Instagram: olalillelien
Instagram: olalillelien

Norwegian handball player Ola Hoftun Lillelien has come out as gay in a new social media post. 

Since 2018, Lillelien has made waves as a player for the popular team Drammen HK in Norway.

On 21 April, Lillelien decided to take a break from his usual sports-related posts to open up about his sexuality for the first time. 

“I have long thought whether to publish this post, but I now realise that it is something I want. Not for my own part but to be a role model,” he wrote. 

The young athlete then revealed that he came out to his family, friends, and teammates by admitting that he probably wouldn’t end up with a “pretty girl” but a “handsome boy”.

Alongside highlighting his heartwarming coming out moment with loved ones, Lillelien also shed a light on Norway’s 50th anniversary of decriminalising homosexuality. 

Around 119 men were convicted for being gay between 1902 and 1950. It wasn’t until 1972 that the archaic ban was overturned. 

“This post is not posted for validation or recognition, but to proudly thank those who before me have fought for my right to love whoever I want,” he explained.  

“I hope today’s society has come to a point that boys and girls no longer have to feel the fear of being accepted for who they are.” 


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A post shared by Ola Hoftun Lillelien (@olalillelien)

He then quoted a 2016 speech from King Harold V in which he stated: “Norwegians are girls who love girls, boys who love boys, and boys and girls who love each other.”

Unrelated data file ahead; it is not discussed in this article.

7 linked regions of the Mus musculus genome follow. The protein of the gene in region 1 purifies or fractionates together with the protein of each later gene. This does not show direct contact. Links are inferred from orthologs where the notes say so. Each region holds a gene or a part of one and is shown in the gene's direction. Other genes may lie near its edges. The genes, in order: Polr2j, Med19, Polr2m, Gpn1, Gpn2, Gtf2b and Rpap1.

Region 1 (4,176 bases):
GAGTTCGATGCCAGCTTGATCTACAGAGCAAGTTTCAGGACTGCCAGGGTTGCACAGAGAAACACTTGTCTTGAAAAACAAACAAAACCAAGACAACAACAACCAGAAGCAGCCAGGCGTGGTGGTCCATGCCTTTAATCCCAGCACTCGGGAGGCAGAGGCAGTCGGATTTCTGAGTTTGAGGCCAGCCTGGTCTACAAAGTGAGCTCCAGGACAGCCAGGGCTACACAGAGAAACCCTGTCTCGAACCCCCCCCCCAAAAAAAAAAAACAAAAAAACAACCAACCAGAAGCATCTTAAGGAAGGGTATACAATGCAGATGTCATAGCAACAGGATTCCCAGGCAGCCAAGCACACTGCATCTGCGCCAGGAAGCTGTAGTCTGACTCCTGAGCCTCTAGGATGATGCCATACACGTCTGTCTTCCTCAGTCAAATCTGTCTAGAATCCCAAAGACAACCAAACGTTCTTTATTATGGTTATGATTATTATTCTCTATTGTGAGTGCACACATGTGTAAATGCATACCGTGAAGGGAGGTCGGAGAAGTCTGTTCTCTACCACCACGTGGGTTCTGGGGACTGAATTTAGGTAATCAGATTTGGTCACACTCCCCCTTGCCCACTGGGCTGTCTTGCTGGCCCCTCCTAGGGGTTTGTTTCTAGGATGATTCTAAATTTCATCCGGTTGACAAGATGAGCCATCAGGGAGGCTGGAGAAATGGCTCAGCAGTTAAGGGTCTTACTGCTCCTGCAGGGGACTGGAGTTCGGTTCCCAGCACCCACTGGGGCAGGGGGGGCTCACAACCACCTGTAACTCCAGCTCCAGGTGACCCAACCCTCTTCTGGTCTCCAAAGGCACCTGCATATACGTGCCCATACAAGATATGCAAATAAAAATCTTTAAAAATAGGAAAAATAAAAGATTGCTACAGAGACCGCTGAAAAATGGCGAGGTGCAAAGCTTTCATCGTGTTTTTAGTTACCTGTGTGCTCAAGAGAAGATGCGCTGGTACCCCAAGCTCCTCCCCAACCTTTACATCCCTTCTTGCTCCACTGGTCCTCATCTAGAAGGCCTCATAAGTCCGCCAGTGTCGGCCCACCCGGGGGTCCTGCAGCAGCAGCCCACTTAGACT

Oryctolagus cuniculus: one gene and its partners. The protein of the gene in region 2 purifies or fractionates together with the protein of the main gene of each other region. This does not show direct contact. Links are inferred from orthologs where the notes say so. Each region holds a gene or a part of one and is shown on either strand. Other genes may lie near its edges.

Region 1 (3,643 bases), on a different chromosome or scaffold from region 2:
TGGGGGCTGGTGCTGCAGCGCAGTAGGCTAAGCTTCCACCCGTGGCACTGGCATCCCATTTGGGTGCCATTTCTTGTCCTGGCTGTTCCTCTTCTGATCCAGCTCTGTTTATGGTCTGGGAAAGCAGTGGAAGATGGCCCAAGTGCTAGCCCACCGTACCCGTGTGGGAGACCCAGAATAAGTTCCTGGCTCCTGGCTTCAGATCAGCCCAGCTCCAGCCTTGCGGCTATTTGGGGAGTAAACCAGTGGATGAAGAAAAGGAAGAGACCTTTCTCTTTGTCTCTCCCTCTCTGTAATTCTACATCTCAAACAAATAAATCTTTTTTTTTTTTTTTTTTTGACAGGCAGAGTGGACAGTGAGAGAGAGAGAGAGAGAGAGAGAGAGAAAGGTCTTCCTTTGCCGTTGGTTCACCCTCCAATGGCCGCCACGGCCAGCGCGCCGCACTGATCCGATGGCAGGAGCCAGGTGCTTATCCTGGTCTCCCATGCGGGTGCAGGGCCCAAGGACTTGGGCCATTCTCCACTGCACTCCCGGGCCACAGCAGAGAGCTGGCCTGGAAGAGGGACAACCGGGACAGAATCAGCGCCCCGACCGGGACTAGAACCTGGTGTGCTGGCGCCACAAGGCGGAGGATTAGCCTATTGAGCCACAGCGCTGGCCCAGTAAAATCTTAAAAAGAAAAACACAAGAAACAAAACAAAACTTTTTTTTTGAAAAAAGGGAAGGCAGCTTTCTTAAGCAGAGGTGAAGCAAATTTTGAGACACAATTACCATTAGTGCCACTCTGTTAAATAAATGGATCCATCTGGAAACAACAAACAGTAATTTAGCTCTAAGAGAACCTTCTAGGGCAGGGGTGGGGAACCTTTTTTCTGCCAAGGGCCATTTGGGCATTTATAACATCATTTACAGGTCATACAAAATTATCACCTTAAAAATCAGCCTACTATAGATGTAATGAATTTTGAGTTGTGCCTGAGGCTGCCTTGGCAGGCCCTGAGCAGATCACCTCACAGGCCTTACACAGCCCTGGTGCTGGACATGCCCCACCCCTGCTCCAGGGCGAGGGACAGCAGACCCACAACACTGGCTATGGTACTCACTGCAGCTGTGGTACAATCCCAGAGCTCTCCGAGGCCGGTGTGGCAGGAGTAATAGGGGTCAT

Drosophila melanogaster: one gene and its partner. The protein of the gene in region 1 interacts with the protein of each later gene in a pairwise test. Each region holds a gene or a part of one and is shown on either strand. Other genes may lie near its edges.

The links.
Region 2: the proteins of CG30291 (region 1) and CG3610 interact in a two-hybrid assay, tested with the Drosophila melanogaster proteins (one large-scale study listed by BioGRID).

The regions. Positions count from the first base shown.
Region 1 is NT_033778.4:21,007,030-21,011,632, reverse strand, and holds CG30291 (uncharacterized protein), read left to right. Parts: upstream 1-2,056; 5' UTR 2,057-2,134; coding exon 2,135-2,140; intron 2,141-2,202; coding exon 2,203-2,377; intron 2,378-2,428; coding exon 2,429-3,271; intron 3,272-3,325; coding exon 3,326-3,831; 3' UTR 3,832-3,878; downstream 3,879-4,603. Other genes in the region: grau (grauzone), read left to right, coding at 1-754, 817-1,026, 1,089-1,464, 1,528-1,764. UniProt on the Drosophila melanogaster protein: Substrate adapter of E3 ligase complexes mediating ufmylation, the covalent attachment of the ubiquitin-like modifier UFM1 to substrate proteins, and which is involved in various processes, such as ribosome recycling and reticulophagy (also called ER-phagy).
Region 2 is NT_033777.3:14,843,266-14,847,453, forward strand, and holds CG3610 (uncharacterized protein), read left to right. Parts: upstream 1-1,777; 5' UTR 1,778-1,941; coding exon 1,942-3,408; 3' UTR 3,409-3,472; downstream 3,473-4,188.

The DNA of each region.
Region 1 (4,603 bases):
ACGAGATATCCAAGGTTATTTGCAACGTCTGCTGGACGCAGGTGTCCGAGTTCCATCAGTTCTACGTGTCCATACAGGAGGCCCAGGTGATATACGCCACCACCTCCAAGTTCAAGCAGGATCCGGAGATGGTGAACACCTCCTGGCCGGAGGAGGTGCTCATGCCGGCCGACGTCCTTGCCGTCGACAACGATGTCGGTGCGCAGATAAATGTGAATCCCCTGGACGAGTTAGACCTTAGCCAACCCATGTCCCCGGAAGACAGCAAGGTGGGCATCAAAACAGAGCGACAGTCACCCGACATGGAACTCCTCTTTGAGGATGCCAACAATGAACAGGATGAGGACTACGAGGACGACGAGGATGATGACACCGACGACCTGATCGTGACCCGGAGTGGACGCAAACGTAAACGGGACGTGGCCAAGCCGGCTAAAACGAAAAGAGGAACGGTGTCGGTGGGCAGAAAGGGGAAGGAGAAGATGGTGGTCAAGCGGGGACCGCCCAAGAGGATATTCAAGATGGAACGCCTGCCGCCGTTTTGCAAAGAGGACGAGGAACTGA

“Sports has room for everyone, including you and me. Cause I’m still just me Ola,” he added. 

Over the last few days, Lillelien’s announcement has been inundated with praise and support – which resulted in the post earning over 11,000 likes. 

The young athlete wasn’t the only person to acknowledge Norway’s history with homosexuality.

On the same day as Lillelien’s heartfelt post, the country’s government issued an apology for their former stance on the LGBTQ+ community.

“Gay people have been treated as criminals and prosecuted by the Norwegian authorities,” Prime Minister Jonas Gahr Støe said

“The law had an important symbolic value and meant that homosexuals were exposed to multiple convictions of discrimination, slander and blackmail. 

“Criminalising and prosecuting people for their love life, treating [medically] healthy people depriving them of career and work opportunities are serious violations of our values.” 


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A post shared by Ola Hoftun Lillelien (@olalillelien)